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In part 10 of our series today, I wanted to kick of a sort-of-sub-series of my own. During our IT Camps this month (our afternoon portion of our TechNet Events), I’ve been taking some time to show off my personal test environment, and how I set it up. I’m finding that there is a lot of interest in learning and seeing just how easy it is to build a private test environment using cheap hardware and evaluation software. And since I have had some pretty good success in doing just that, I thought I would document the process for you all.
So today I’m going to outline some of the goals in building what I’m calling my “Private Private Cloud”. Here is what I hoped to achieve as my desired outcome:
In my role at Microsoft I have been fortunate in a couple of key ways:
For various presentation / event / launch needs, hardware has come our way to support it. And though I would likely have to return if I left Microsoft for any reason, I am able to keep it for now. The need for a good test environment is putting this older hardware to good use.
To support my test lab, I am using 3 Lenovo laptop computers. (You could do it with 2, and I’ll outline that in the post that talks specifically about the hardware setup.) These are all connected to my test network using a 1Gbps Linksys Router.
Here is a diagram showing my configuration (click to enlarge):
The two T61Ps at the bottom of my simple diagram are the machines that make up my 2-node failover cluster. Also, to support a large quantity of shared storage, I have a 2TB drive (7200RPM) connected via USB3 to my W520 “storage server”.
Short of having a TechNet Subscription (which I highly recommend – for many reasons – but more relevant to this topic because the evaluation software doesn’t time-out), you have everything you need at your disposal FOR FREE for building a private cloud based on Microsoft’s solutions. Check out http://aka.ms/evals for a list of and links to the evaluation software that you need for building out our test lab. Most importantly, you’ll be starting with Windows Server 2008 R2 SP1.
Additionally, in order to build the shared-storage for supporting Windows Failover Clustering, you’ll need to download the Microsoft iSCSI Software Target. This is what we’ll install on the “server” that we’re designating as our “storage server”.
On all three of my “servers” I have added the Hyper-V role. Originally my test server was just the W510 (top of the diagram), and I have two SSDs (Solid State Drives) for the sake of really fast OS and Virtual Machines; so it’s still a good place to build and support faster-to-build + faster-performing demo examples. And on the two T61Ps I installed the Hyper-V role also, as they are the two nodes of my Hyper-V cluster.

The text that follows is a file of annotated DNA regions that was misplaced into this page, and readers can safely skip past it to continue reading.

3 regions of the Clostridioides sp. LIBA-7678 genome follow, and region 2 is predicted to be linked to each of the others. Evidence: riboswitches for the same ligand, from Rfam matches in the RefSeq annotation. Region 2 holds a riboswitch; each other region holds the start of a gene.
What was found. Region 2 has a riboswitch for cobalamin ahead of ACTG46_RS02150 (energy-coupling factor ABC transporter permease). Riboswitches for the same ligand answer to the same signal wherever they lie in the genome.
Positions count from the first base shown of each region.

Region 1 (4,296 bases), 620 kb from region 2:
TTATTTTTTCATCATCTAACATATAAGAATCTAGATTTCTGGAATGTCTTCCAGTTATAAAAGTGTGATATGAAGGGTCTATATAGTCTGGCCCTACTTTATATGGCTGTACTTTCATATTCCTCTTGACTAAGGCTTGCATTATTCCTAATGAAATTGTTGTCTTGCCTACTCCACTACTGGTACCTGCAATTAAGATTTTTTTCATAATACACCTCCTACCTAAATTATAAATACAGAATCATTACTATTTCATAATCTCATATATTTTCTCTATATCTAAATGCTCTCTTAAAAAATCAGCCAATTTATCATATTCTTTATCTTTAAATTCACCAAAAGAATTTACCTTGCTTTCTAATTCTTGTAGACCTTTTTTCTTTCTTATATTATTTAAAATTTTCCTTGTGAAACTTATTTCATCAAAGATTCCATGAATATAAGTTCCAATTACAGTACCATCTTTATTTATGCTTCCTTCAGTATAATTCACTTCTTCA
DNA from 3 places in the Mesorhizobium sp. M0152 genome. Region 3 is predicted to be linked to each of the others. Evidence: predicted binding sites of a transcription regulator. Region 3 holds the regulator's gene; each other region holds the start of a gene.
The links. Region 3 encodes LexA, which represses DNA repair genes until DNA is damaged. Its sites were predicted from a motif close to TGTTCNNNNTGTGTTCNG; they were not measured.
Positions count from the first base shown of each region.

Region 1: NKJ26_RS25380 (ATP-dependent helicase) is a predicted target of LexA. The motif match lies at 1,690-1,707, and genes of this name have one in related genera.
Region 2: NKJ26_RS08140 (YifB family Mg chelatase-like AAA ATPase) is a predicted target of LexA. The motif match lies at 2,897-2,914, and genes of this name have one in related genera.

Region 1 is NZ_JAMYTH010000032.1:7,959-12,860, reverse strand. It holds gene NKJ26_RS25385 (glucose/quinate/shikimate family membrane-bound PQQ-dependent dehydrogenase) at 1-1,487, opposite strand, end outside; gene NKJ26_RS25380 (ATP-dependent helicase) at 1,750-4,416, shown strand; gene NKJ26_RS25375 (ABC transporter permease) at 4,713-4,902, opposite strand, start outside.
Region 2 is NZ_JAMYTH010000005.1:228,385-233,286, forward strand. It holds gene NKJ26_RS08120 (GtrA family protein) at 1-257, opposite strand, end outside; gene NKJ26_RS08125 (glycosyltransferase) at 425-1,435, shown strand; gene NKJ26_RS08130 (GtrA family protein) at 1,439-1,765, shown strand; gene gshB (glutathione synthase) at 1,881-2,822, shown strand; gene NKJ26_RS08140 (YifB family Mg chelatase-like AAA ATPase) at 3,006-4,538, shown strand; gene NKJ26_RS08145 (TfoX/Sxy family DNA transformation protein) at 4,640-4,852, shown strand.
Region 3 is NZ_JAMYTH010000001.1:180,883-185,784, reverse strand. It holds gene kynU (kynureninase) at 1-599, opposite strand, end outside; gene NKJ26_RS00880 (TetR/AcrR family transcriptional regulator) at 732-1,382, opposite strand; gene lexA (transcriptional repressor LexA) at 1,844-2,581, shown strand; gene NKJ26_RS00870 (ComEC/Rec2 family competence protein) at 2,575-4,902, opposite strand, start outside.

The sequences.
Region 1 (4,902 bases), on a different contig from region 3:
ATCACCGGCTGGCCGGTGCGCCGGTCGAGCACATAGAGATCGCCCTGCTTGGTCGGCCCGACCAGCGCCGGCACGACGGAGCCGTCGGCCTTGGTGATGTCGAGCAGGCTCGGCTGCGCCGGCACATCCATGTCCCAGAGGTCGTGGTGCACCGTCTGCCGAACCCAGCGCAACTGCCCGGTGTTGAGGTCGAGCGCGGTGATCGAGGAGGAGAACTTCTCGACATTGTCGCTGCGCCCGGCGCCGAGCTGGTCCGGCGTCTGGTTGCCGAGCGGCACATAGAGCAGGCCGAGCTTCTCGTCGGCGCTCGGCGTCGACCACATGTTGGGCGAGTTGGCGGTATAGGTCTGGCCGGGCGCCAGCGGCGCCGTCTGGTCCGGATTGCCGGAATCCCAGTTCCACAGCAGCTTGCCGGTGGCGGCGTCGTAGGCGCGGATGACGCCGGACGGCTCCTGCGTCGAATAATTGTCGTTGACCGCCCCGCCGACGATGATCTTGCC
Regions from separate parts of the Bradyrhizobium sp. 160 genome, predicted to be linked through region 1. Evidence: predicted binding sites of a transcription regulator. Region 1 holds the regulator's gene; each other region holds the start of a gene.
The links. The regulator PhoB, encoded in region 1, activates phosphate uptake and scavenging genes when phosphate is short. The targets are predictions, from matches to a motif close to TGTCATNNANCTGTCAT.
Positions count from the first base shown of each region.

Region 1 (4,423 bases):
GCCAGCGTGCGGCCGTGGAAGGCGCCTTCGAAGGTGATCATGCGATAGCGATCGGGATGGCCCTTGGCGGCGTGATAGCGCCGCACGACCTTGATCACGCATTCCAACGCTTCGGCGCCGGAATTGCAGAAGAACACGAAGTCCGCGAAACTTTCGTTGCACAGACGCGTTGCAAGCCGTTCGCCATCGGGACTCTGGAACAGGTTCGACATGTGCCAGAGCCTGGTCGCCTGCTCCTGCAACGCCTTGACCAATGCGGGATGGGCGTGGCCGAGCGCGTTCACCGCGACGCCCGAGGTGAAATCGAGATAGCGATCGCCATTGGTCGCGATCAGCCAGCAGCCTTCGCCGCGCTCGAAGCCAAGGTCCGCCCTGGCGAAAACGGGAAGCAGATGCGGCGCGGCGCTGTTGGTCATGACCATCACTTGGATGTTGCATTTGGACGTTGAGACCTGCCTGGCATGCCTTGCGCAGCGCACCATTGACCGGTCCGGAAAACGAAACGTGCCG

“Hey Kevin, what does Hyper-V cost?”
Ah.. Virtualization from Microsoft is simply included with Windows Server. So is Windows Failover Clustering. And so is Live Migration. (How much are you paying VMware for vMotion?)
Speaking of failover clustering.. that also was a goal of this test environment. Until recently the option to build relatively cheap (free?) shared storage for implementing failover clustering was non-existent. But now with the ability to install the free Microsoft iSCSI Software Target, it’s easy to create and become familiar with your own high-availability test bed. So I wanted to take advantage of that here.
“What is CSV?”
CSV stands for Cluster Shared Volumes. This is a technology introduced in Windows Server 2008 R2 for the sake of clustered Hyper-V nodes that supports shared access to files. Once you have Windows Failover Clustering configured, you can dedicate some storage to be used for CSV, which is then the recommended location for your virtual machine files that will represent HA (highly available) virtual machines.
Because the live migration (the moving of a running virtual machine from one cluster node to another with zero downtime) requires Failover Clustering, which in turn requires shared storage, it wasn’t easy until recently to implement this in a test-lab-on-a-budget. But now we can.
Key components of a true private cloud are the tools to manage and support it. Virtualization alone does not a Private Cloud make. So to fully implement my own private private cloud, I need to acquire, install, and work with the System Center products; both the current set as well as the ones coming in the System Center 2012 wave. And fortunately, like the Operating System, you can find links to free trials, betas, and release candidates at http://aka.ms/evals.
So there you have both the goals and some of the higher-level components of my own personal “mad house of cloud”. Watch for future posts (and perhaps some screencasts) where I’ll take you through step-by-step in the building of my private private cloud.
If you have missed any of the series posts, check out my summary post for links to all of the articles available so far at http://aka.ms/cloudseries.